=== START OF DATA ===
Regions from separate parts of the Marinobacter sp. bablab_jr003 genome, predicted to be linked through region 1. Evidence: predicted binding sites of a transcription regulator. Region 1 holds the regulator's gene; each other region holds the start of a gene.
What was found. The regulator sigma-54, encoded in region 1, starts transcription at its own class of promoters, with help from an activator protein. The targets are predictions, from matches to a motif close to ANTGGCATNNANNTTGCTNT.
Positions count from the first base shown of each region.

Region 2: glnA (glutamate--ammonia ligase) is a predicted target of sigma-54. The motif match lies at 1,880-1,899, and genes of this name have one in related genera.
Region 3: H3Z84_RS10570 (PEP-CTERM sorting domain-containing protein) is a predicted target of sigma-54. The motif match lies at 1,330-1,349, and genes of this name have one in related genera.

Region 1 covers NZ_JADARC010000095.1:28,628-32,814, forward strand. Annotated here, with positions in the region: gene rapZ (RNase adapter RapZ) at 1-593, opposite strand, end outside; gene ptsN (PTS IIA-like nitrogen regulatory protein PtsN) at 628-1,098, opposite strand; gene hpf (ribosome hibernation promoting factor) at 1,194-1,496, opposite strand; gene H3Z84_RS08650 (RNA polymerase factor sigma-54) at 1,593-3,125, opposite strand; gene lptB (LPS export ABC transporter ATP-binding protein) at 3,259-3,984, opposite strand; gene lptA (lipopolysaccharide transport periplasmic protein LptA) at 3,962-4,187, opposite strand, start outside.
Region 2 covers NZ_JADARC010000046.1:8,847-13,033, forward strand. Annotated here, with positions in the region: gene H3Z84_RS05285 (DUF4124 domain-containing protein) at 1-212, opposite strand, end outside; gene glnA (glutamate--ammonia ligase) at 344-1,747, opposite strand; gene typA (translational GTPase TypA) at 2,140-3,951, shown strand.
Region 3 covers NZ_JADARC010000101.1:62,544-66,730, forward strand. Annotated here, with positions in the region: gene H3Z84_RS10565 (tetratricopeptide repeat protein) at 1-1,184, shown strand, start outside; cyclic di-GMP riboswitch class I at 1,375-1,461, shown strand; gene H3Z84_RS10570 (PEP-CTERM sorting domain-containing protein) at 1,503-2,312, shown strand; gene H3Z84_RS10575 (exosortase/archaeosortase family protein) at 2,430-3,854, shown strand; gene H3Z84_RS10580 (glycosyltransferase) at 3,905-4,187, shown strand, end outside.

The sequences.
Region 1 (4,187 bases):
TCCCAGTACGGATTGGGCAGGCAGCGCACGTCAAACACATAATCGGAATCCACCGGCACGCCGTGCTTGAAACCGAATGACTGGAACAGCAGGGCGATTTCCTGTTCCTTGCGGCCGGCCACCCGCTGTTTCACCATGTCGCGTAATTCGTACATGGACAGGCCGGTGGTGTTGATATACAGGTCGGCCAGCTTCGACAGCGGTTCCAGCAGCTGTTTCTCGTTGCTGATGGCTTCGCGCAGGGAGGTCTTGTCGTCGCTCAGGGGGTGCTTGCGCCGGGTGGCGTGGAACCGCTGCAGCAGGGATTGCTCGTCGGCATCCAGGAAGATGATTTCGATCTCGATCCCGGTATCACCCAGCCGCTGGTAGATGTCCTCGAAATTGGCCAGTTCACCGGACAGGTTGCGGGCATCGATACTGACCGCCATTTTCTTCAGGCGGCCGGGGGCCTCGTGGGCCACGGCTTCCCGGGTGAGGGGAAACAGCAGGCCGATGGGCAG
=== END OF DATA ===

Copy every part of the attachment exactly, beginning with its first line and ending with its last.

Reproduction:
Regions from separate parts of the Marinobacter sp. bablab_jr003 genome, predicted to be linked through region 1. Evidence: predicted binding sites of a transcription regulator. Region 1 holds the regulator's gene; each other region holds the start of a gene.
What was found. The regulator sigma-54, encoded in region 1, starts transcription at its own class of promoters, with help from an activator protein. The targets are predictions, from matches to a motif close to ANTGGCATNNANNTTGCTNT.
Positions count from the first base shown of each region.

Region 2: glnA (glutamate--ammonia ligase) is a predicted target of sigma-54. The motif match lies at 1,880-1,899, and genes of this name have one in related genera.
Region 3: H3Z84_RS10570 (PEP-CTERM sorting domain-containing protein) is a predicted target of sigma-54. The motif match lies at 1,330-1,349, and genes of this name have one in related genera.

Region 1 covers NZ_JADARC010000095.1:28,628-32,814, forward strand. Annotated here, with positions in the region: gene rapZ (RNase adapter RapZ) at 1-593, opposite strand, end outside; gene ptsN (PTS IIA-like nitrogen regulatory protein PtsN) at 628-1,098, opposite strand; gene hpf (ribosome hibernation promoting factor) at 1,194-1,496, opposite strand; gene H3Z84_RS08650 (RNA polymerase factor sigma-54) at 1,593-3,125, opposite strand; gene lptB (LPS export ABC transporter ATP-binding protein) at 3,259-3,984, opposite strand; gene lptA (lipopolysaccharide transport periplasmic protein LptA) at 3,962-4,187, opposite strand, start outside.
Region 2 covers NZ_JADARC010000046.1:8,847-13,033, forward strand. Annotated here, with positions in the region: gene H3Z84_RS05285 (DUF4124 domain-containing protein) at 1-212, opposite strand, end outside; gene glnA (glutamate--ammonia ligase) at 344-1,747, opposite strand; gene typA (translational GTPase TypA) at 2,140-3,951, shown strand.
Region 3 covers NZ_JADARC010000101.1:62,544-66,730, forward strand. Annotated here, with positions in the region: gene H3Z84_RS10565 (tetratricopeptide repeat protein) at 1-1,184, shown strand, start outside; cyclic di-GMP riboswitch class I at 1,375-1,461, shown strand; gene H3Z84_RS10570 (PEP-CTERM sorting domain-containing protein) at 1,503-2,312, shown strand; gene H3Z84_RS10575 (exosortase/archaeosortase family protein) at 2,430-3,854, shown strand; gene H3Z84_RS10580 (glycosyltransferase) at 3,905-4,187, shown strand, end outside.

The sequences.
Region 1 (4,187 bases):
TCCCAGTACGGATTGGGCAGGCAGCGCACGTCAAACACATAATCGGAATCCACCGGCACGCCGTGCTTGAAACCGAATGACTGGAACAGCAGGGCGATTTCCTGTTCCTTGCGGCCGGCCACCCGCTGTTTCACCATGTCGCGTAATTCGTACATGGACAGGCCGGTGGTGTTGATATACAGGTCGGCCAGCTTCGACAGCGGTTCCAGCAGCTGTTTCTCGTTGCTGATGGCTTCGCGCAGGGAGGTCTTGTCGTCGCTCAGGGGGTGCTTGCGCCGGGTGGCGTGGAACCGCTGCAGCAGGGATTGCTCGTCGGCATCCAGGAAGATGATTTCGATCTCGATCCCGGTATCACCCAGCCGCTGGTAGATGTCCTCGAAATTGGCCAGTTCACCGGACAGGTTGCGGGCATCGATACTGACCGCCATTTTCTTCAGGCGGCCGGGGGCCTCGTGGGCCACGGCTTCCCGGGTGAGGGGAAACAGCAGGCCGATGGGCAG